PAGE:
Last night, the Warden and I attended a dinner theater. However, it wasn’t a Broadway play or even at the Wichita Fine Arts Center. It was at the Atlanta Community Center and Theater. It was quite a gathering, must have been 200 plus people there. (Which doubled the population of the town by the way!)
Several locals (of which, one was my daughter) had worked for weeks to prepare the sets, find the costumes and learn their lines. Then came all the work that goes with advertising and final preparations before production. The play had a western setting of men returning home from war and finding how things had changed. In the end, the “hero” found his love. It was a hilarious success that ended with a standing ovation for the cast and crew.
As we drove home, the Warden mentioned it felt good to “be home”, back among people who had played significant roles in our life. And indeed it is. It’s always nice to sit and visit with “friends and neighbors”.
As I sit here this morning trying to put words to my feelings, one thing, one word keeps re-surfacing in my mind, “hero”. (I know, it’s a far cry from “The Theater”, but relevant if you read on.)
We sat at the table with Phil and Nancy, a unique couple with deep historical ties to Atlanta. Both had graduated from Atlanta, married and went off to follow a career in the service to our country with the Air Force. Phil has flown “spotter” planes in Viet Nam and B-52’s for SAC during the “cold war”. Over the years, he has shared with me some very hair raising experiences he had encountered during those years of service and my admiration for the man is tremendous.
Also at our table, there was a relatively new comer to the Atlanta community who had served our country by flying tankers out of McConnell Air Force Base. They were a very cordial and delightful couple and easily put on the “list of friends”.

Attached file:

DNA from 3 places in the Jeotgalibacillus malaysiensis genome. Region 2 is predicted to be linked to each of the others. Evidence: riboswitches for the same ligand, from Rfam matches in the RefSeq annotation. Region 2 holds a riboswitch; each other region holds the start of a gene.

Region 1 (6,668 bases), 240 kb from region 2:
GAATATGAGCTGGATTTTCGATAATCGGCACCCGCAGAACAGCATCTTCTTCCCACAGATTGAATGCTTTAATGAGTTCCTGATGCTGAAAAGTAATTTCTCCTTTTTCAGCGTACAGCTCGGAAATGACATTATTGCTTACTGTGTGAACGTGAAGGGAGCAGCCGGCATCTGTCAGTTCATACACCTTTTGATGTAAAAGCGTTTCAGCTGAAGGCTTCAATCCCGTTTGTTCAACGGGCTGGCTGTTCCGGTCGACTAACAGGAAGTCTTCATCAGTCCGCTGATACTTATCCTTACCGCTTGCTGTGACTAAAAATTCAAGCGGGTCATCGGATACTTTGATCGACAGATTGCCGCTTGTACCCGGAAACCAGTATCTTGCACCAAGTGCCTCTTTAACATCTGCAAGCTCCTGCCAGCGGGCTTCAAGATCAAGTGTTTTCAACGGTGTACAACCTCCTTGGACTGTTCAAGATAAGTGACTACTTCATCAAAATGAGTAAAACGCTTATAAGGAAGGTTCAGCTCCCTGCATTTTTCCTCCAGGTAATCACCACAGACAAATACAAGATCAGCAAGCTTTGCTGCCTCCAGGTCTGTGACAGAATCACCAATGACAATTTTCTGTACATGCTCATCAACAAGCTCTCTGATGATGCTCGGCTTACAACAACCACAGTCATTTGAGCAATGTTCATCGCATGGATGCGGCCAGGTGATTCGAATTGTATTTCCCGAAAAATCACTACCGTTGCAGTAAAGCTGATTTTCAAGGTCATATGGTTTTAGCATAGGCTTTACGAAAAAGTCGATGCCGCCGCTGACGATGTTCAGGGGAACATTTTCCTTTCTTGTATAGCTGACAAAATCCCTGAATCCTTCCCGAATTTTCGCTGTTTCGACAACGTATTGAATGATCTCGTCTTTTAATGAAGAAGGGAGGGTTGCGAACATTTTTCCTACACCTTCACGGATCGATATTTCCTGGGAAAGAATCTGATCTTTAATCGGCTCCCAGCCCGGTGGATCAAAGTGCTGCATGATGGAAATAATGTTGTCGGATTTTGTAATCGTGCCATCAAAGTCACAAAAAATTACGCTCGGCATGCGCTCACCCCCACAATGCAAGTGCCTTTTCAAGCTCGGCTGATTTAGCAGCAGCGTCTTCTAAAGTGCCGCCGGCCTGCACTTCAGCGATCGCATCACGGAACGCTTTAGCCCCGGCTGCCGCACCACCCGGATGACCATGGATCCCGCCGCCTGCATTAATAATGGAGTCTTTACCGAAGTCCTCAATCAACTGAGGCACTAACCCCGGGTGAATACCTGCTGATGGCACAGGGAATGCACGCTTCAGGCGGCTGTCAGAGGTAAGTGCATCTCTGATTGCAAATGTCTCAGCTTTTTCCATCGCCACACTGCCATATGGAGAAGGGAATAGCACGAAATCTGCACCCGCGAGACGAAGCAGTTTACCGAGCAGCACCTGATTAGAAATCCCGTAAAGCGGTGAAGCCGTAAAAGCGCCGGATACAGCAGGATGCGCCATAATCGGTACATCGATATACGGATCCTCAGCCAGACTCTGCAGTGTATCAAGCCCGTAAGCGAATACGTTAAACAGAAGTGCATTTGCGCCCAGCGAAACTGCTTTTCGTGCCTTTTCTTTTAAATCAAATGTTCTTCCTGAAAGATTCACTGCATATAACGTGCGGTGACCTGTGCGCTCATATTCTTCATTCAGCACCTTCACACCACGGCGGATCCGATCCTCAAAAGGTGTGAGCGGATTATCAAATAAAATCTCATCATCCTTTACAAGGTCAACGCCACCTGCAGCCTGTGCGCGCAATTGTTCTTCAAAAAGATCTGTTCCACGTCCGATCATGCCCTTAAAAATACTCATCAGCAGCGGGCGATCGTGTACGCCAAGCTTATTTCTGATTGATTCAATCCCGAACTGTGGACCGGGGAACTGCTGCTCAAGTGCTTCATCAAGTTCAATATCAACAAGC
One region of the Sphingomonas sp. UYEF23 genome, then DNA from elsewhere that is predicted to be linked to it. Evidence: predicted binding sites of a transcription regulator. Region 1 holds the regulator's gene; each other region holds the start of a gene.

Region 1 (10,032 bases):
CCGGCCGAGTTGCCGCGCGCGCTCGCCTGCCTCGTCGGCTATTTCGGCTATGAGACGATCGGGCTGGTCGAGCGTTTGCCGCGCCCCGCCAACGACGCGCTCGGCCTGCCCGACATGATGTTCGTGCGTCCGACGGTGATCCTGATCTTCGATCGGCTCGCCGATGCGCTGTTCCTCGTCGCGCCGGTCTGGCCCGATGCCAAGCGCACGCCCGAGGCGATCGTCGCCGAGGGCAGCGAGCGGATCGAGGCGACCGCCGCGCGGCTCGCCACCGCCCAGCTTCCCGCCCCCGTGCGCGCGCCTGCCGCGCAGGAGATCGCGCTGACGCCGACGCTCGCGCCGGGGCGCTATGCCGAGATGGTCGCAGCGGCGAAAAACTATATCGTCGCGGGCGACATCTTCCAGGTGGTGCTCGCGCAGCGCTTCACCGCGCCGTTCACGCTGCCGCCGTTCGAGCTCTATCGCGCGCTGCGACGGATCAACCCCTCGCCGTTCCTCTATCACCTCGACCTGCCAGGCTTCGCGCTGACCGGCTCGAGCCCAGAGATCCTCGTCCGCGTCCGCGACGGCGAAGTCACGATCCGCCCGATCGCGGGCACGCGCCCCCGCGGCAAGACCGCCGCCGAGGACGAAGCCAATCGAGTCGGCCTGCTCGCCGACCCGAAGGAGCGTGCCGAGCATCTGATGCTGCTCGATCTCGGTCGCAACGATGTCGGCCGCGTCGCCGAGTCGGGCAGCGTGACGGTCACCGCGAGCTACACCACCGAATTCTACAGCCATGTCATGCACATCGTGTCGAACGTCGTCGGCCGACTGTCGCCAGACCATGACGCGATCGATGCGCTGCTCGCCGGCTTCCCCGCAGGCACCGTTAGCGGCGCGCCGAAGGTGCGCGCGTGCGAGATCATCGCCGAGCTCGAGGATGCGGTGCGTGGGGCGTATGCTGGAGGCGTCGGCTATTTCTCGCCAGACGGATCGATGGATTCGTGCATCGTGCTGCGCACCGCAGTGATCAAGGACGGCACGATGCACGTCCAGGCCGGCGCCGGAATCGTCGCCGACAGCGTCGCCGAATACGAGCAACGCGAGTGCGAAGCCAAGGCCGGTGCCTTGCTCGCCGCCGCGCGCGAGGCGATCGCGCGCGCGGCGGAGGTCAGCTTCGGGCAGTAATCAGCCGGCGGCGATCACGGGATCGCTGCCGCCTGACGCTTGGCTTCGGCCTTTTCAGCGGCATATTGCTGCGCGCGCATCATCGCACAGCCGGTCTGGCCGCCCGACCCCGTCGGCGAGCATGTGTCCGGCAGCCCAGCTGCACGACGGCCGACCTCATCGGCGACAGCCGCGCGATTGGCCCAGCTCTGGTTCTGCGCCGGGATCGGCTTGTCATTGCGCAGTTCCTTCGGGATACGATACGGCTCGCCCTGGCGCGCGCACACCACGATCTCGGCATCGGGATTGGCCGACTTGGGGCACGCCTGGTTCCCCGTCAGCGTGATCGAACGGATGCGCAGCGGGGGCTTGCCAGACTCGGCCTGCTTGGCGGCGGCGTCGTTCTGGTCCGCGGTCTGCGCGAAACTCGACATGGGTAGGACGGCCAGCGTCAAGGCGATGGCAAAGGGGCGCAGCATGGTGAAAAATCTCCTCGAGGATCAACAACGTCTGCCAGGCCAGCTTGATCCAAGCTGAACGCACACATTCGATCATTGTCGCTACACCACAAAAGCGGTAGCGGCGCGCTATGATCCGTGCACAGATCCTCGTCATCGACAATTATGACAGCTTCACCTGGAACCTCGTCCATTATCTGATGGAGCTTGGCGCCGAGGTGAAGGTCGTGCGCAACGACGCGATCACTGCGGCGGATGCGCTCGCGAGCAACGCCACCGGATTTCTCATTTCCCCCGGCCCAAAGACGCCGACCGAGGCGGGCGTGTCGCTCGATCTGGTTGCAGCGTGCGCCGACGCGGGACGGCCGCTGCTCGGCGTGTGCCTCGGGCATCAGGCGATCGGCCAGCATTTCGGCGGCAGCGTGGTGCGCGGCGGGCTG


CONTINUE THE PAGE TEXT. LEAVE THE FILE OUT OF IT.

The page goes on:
To my right, (as I think mentally) was Roy, who not only was the bus driver to my children years ago, but also as a teenager risk his life on the beaches of Anzio. For those of you who are not historically competent of WWII battles, this was a sixteen week long battle that cost many men’s lives. A hero drove my kids to school each day.
Further back in the crowd was a man who had done service in the “Korean Conflict” (yet a war by any standards). Surrounding him were several who had served in the Viet Nam War. Others attending had served in Desert Storm and even those who were returning from Operation Iraqi Freedom. I received a hug from Nicole, a senior at Central High School who will, upon graduation, be inducted to the US Army Reserve.
Heroes come in many arenas though. Not all have served the country in the military. I talked to one who was just returning from the gulf coast region of Mississippi where Katrina had devastated homes and lives. He told me of helping a couple of victims of that hurricane and how he hoped to go back and do more.
Yes, heroes are a funny lot, a group of “locals”. As one man put it as he received the Congressional Medal of Honor, “I’m not a hero, but I served with some”.
Yet all (even the heros) laughed at the lines of the play, all snickered when lines were forgotten, all clapped when a scene was completed and all stood when the play was done.
Dang! I am PROUD to be from a “Red State”.